State v. Olgaard

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248 N.W.2d 392 (1976)

STATE of South Dakota, Plaintiff and Respondent, v. Roger E. OLGAARD and Jack K. Behrens, Defendants and Appellants.

No. 11750.

Supreme Court of South Dakota.

December 31, 1976.

*393 Doyle D. Estes, Asst. Atty. Gen., Pierre, for plaintiff and respondent; William J. Janklow, Atty. Gen., Pierre, on the brief.

Glen H. Johnson, of Gunderson, Farrar, Aldrich, Warder, DeMersseman & Johnson, Rapid City, for defendants and appellants.

WOLLMAN, Justice.

Defendants were charged with the unlawful possession of an open container of alcoholic beverage and the unlawful possession of marijuana in a quantity in excess of one ounce after these substances were discovered by a South Dakota highway patrol-man in defendants' vehicle after defendants had been stopped at an Alcohol Safety Action Program (ASAP) roadblock in Volga, South Dakota, at approximately 10:00 p. m., September 27, 1974. The trial court denied defendants' motion to suppress the evidence acquired as a result of the roadblock stop. We granted defendants' petition for permission to take an intermediate appeal pursuant to SDCL 23-51-5. We reverse and remand.

The officer who conducted the stop of defendants' vehicle testified with respect to the ASAP roadblock program that,

"* * * [W]e usually have one road block a week in different areas, mainly set up for alcohol related offenses plus other things, to check headlights and motor vehicle safety inspection."

On the night in question there were several patrol cars parked with their red lights flashing at the point at which the officers had set up a large stop sign in the highway to mark the roadblock. There were four highway patrolmen at the scene. All vehicles passing in both directions were stopped. If the investigating officer had reason to believe that the driver of a stopped vehicle had been drinking he would ask the driver to pull off to the side of the road so that further investigation could be made. In most ASAP stops the officer relies upon his sense of smell, coupled with his observations concerning the driver's actions and appearance and the presence of beer and liquor containers in the vehicle, to determine whether a driver has been drinking.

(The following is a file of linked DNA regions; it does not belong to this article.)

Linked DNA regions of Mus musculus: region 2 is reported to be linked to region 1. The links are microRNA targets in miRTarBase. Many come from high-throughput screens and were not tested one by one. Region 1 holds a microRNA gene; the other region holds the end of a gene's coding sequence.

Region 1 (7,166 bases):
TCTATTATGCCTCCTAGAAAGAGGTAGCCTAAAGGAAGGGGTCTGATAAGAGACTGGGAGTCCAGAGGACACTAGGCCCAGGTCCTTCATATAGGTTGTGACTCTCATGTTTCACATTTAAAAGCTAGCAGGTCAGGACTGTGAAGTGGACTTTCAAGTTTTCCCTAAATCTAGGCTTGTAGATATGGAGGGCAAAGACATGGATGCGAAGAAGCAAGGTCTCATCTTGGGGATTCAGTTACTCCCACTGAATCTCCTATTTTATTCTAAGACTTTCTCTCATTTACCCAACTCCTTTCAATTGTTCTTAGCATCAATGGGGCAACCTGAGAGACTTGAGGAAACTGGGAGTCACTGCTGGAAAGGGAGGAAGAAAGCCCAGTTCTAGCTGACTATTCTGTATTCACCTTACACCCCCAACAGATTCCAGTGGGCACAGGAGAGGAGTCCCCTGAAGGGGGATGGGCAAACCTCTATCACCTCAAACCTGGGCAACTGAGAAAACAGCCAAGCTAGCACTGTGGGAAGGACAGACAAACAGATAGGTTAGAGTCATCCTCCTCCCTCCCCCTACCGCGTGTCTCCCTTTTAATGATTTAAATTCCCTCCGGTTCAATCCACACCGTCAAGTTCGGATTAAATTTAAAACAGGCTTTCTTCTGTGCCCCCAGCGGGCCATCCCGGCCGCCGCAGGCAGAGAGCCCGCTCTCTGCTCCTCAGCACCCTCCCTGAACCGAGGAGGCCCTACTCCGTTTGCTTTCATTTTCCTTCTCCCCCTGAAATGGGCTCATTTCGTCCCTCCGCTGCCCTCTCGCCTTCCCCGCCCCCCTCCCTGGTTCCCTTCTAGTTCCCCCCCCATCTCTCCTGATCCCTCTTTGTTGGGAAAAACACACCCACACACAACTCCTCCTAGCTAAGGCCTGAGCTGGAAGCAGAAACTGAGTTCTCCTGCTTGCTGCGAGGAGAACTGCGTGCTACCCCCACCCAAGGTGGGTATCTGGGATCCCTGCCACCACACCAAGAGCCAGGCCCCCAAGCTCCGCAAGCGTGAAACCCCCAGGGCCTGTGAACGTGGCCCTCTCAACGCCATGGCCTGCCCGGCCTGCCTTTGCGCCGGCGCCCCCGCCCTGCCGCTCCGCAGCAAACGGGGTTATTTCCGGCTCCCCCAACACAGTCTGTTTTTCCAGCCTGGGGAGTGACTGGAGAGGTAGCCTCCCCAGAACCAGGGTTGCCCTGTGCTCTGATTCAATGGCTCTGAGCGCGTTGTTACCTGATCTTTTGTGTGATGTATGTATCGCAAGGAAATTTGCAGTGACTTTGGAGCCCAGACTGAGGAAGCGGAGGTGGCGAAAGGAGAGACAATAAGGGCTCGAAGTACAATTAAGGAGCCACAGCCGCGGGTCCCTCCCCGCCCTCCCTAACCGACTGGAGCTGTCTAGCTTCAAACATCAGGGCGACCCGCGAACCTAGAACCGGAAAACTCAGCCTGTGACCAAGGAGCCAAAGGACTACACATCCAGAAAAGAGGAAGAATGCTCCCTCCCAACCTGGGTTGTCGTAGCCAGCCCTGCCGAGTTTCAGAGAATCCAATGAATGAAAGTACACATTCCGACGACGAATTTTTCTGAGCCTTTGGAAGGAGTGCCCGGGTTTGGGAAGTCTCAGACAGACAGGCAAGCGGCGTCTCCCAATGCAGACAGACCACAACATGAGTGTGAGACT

In defendants' case, the officer in charge asked the driver, defendant Olgaard, for his drivers license. As the officer was inspecting the license he detected what he thought was the odor of beer coming from the vehicle. In response to the officer's question concerning an open alcoholic beverage container, defendant Olgaard replied that some beer might have spilled. Defendant Olgaard then removed a half empty beer bottle from a sack. Further investigation by the officer revealed the presence of marijuana in the vehicle.

*394 After measuring the roadblock stop in the instant case against the carefully circumscribed checkpoint stops approved by the United States Supreme Court in United States v. Martinez-Fuerte, 428 U.S. ___, 96 S. Ct. 3074, 49 L. Ed. 2d 1116, we conclude that defendants are correct in their assertion that the ASAP roadblock stop was an unconstitutional infringement of their right to be free from unreasonable searches and seizures guaranteed by the Fourth Amendment to the United States Constitution and Article VI, § 11 of the South Dakota Constitution.

As the Martinez-Fuerte case makes clear, a checkpoint stop is a seizure within the meaning of the Fourth Amendment. In balancing the interest of the public in having drunken drivers removed from our public highways against the right of the motoring public to be free from interference by law enforcement officials, we start with the proposition that the hazard to the public created by drunken drivers is so terrifyingly real as to require no extensive statistical demonstration. One recent news release by the South Dakota Department of Public Safety will suffice:

"Tests to determine the presence or absence of alcohol were taken in 89 of the first 154 fatal crashes from January through October, 1976. Of those tested nearly 62% were alcohol related crashes. * * * "In those fatal crashes tested, 68 people died in a crash that involved alcohol, many of whom were innocent victims of another person's drinking spree. Thirty-nine of those killed were drunk drivers and they took 17 passengers, four drivers in other vehicles, five passengers in other vehicles, and three pedestrians with them. "According to National Safety Council 1974 Economic Loss Indicators, it costs $97,000 for each person killed in a traffic accident. Using that figure, which has undoubtedly risen with inflation, those 68 people killed in alcohol related crashes cost South Dakota $6,596,000. * * *" Public Safety News & Views, South Dakota Department of Public Safety, December 1976, page 3.[1]